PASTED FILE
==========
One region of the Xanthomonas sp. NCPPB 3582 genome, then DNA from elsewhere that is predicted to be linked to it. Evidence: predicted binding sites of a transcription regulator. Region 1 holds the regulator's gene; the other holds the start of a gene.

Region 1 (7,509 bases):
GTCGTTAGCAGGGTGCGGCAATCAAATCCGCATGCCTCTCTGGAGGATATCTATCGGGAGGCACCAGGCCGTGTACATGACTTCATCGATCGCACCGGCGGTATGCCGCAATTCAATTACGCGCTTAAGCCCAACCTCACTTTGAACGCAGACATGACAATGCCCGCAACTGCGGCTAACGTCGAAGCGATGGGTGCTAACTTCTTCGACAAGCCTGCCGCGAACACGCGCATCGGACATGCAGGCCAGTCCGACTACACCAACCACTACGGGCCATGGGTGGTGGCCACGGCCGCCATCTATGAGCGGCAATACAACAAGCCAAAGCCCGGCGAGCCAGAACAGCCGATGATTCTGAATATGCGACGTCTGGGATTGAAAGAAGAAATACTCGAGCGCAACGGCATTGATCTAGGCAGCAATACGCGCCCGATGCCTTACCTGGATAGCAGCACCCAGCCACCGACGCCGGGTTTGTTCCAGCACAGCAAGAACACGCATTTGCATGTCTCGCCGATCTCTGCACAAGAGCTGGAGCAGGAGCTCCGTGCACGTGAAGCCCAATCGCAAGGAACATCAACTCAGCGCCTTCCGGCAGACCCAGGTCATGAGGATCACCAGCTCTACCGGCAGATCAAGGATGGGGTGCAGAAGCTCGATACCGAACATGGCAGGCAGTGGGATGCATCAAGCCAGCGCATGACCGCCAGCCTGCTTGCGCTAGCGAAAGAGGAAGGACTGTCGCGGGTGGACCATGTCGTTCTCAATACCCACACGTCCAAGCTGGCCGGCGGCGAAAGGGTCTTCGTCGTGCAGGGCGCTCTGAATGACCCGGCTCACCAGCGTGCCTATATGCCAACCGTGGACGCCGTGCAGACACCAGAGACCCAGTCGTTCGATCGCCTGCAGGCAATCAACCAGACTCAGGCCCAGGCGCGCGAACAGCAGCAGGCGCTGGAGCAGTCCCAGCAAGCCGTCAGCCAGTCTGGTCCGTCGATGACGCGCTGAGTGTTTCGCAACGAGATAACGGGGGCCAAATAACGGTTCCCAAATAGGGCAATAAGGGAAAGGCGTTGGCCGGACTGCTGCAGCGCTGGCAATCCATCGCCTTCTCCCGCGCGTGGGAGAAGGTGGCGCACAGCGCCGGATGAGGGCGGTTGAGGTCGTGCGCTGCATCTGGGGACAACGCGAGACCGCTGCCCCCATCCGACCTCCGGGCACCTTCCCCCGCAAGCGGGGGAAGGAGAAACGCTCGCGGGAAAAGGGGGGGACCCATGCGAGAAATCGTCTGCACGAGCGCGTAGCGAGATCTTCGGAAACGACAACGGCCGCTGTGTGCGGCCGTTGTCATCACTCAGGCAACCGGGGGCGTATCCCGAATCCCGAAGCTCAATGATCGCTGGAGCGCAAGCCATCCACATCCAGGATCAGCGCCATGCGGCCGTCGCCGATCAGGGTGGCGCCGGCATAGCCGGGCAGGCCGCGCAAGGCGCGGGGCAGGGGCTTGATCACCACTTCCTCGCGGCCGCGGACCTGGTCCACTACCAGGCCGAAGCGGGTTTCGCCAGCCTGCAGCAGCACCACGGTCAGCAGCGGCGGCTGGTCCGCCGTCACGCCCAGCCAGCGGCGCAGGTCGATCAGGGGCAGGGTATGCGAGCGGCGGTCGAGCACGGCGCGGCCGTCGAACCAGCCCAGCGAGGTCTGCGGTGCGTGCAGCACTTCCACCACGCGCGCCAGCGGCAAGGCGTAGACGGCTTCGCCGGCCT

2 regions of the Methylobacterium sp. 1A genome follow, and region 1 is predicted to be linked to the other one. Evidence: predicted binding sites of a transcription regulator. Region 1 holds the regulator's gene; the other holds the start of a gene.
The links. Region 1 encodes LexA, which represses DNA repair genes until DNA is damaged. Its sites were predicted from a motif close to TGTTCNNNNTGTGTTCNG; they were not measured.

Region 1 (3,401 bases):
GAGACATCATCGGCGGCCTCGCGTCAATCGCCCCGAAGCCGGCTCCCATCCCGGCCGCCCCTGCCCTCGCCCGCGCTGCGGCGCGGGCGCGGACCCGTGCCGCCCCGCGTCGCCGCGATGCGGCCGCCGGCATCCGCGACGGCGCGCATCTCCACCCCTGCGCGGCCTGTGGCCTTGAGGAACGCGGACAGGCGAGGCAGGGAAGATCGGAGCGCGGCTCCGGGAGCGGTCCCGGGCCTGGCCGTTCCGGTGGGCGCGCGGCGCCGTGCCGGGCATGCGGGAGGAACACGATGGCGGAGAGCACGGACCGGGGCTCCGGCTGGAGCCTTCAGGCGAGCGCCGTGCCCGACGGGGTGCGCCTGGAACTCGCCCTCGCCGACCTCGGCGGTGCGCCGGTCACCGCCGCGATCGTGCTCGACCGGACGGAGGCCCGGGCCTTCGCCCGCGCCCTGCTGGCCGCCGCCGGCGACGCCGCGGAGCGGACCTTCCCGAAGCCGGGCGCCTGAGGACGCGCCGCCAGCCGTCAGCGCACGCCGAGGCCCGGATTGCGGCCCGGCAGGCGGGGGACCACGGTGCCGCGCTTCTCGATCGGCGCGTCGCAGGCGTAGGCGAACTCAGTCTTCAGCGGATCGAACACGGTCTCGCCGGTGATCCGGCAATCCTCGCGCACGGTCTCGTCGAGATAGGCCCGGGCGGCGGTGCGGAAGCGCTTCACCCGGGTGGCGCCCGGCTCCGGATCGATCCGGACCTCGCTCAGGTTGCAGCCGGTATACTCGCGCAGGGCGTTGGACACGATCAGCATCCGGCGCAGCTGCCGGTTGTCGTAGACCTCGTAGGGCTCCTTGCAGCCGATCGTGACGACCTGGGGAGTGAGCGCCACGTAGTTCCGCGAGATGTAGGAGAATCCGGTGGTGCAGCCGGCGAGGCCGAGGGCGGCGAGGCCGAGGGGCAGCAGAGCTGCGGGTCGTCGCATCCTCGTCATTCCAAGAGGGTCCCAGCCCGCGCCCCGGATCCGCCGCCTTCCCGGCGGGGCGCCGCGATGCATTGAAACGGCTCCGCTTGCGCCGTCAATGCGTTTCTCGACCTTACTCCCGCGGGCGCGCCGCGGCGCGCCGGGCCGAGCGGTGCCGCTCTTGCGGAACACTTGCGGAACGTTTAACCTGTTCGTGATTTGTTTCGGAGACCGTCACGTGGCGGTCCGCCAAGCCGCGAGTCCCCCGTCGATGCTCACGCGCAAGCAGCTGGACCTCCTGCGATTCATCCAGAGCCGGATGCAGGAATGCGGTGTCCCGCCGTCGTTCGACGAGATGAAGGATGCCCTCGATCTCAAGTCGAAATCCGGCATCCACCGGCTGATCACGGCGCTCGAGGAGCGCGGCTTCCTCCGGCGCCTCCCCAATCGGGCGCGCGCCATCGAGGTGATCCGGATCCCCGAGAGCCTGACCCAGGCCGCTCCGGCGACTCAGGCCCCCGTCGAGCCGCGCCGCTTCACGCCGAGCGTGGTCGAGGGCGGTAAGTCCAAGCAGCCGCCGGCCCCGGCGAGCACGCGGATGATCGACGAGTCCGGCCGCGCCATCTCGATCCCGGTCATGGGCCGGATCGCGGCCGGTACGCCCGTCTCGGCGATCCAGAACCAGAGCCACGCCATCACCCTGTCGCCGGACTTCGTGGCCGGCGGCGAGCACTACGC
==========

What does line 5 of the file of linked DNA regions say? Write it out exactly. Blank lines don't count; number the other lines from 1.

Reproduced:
The links. Region 1 encodes LexA, which represses DNA repair genes until DNA is damaged. Its sites were predicted from a motif close to TGTTCNNNNTGTGTTCNG; they were not measured.